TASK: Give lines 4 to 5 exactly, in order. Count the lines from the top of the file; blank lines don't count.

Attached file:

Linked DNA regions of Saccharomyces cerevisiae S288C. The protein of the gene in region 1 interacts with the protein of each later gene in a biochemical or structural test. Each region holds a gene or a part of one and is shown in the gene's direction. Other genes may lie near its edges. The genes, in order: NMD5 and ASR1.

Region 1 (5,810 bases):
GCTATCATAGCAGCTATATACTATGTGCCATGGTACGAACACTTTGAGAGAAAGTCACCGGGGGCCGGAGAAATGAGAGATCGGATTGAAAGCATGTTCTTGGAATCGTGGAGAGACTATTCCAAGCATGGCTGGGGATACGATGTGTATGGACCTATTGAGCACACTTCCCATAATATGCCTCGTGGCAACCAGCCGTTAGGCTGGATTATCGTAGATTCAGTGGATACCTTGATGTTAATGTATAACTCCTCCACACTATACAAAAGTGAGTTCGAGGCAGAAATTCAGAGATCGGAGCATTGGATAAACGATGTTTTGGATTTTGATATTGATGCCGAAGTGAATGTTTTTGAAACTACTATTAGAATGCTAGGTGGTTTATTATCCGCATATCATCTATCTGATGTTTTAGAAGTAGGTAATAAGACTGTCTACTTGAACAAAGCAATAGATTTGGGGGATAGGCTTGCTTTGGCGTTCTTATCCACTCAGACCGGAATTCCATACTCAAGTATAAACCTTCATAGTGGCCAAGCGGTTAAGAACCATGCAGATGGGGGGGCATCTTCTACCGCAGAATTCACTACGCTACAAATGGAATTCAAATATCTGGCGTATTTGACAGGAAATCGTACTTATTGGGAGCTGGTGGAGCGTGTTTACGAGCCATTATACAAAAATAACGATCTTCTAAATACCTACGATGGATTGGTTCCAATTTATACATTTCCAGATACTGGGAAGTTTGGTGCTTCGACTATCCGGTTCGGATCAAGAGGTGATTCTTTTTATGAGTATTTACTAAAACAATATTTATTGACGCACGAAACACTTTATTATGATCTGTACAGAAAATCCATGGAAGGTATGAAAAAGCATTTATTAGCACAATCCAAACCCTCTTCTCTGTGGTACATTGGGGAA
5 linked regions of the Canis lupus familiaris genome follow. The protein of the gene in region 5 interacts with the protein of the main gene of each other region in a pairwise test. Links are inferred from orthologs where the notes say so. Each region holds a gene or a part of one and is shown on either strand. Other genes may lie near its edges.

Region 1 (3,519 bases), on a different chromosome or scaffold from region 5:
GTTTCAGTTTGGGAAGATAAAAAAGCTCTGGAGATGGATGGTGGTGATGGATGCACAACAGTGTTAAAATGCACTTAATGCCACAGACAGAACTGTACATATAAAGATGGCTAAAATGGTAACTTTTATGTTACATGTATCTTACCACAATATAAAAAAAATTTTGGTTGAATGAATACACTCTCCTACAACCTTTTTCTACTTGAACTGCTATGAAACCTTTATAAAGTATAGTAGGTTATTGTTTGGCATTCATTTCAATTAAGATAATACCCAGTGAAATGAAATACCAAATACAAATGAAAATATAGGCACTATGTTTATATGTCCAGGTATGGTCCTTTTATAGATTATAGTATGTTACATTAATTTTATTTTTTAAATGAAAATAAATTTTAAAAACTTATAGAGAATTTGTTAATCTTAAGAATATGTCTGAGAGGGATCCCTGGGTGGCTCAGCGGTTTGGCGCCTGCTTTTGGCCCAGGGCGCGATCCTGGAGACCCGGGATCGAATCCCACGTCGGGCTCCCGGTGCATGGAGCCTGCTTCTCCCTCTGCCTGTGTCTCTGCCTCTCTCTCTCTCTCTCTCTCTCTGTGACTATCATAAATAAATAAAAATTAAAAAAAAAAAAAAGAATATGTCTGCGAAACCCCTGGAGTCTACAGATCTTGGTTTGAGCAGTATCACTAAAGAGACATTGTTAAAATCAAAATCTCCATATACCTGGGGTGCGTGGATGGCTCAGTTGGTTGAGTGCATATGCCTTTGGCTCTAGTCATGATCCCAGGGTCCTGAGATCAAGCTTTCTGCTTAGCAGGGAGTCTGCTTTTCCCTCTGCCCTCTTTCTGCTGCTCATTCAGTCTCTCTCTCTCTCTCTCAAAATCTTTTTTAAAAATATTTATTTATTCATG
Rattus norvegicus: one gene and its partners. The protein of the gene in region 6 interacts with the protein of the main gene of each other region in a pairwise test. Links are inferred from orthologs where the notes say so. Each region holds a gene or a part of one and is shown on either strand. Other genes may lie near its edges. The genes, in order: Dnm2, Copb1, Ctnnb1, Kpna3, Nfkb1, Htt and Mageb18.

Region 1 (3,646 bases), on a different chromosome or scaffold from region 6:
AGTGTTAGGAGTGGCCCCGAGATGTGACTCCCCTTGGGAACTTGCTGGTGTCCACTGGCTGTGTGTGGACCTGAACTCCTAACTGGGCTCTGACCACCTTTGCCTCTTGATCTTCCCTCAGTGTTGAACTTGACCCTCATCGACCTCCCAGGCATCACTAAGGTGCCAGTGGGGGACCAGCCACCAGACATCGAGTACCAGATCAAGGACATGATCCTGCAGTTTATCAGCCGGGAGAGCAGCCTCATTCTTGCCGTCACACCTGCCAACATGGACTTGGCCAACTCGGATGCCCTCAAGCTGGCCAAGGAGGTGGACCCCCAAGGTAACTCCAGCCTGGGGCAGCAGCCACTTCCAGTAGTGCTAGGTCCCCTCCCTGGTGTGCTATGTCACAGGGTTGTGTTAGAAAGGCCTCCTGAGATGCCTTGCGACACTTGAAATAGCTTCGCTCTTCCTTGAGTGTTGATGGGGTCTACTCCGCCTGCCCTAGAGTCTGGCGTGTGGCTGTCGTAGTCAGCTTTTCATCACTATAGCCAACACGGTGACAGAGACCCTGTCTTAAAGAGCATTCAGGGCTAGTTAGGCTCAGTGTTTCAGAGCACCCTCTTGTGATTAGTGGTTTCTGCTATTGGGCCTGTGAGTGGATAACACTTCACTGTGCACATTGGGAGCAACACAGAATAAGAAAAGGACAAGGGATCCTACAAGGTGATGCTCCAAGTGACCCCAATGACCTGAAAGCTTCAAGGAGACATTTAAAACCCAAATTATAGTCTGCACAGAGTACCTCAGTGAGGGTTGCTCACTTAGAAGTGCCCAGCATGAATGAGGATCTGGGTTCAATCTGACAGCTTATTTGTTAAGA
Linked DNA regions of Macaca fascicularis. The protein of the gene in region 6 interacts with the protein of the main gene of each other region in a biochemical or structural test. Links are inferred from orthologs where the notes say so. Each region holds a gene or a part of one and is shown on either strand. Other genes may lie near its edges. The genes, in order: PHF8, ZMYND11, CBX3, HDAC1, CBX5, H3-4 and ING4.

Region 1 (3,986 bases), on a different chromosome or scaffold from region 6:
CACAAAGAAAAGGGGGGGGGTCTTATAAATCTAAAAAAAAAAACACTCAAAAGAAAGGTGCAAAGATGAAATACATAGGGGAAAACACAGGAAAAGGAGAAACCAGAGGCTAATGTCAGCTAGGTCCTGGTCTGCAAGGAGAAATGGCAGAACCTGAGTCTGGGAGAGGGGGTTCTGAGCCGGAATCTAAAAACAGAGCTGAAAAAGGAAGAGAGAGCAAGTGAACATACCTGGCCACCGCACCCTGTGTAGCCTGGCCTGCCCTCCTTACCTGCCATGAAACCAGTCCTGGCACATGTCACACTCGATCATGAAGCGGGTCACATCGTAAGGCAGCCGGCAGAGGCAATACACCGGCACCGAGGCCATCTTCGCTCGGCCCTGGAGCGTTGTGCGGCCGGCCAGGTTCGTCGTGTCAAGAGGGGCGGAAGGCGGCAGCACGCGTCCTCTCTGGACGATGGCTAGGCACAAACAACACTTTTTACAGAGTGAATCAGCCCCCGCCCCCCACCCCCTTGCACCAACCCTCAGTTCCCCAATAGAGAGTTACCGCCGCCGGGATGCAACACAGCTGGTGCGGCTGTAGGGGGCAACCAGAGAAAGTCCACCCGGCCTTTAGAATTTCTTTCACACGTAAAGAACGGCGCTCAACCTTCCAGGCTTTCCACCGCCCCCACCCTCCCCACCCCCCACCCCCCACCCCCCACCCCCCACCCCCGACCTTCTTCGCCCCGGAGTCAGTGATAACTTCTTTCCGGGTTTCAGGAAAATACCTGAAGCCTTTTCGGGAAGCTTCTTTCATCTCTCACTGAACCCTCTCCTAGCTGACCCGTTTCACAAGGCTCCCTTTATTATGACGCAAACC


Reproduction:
5 linked regions of the Canis lupus familiaris genome follow. The protein of the gene in region 5 interacts with the protein of the main gene of each other region in a pairwise test. Links are inferred from orthologs where the notes say so. Each region holds a gene or a part of one and is shown on either strand. Other genes may lie near its edges.

Region 1 (3,519 bases), on a different chromosome or scaffold from region 5: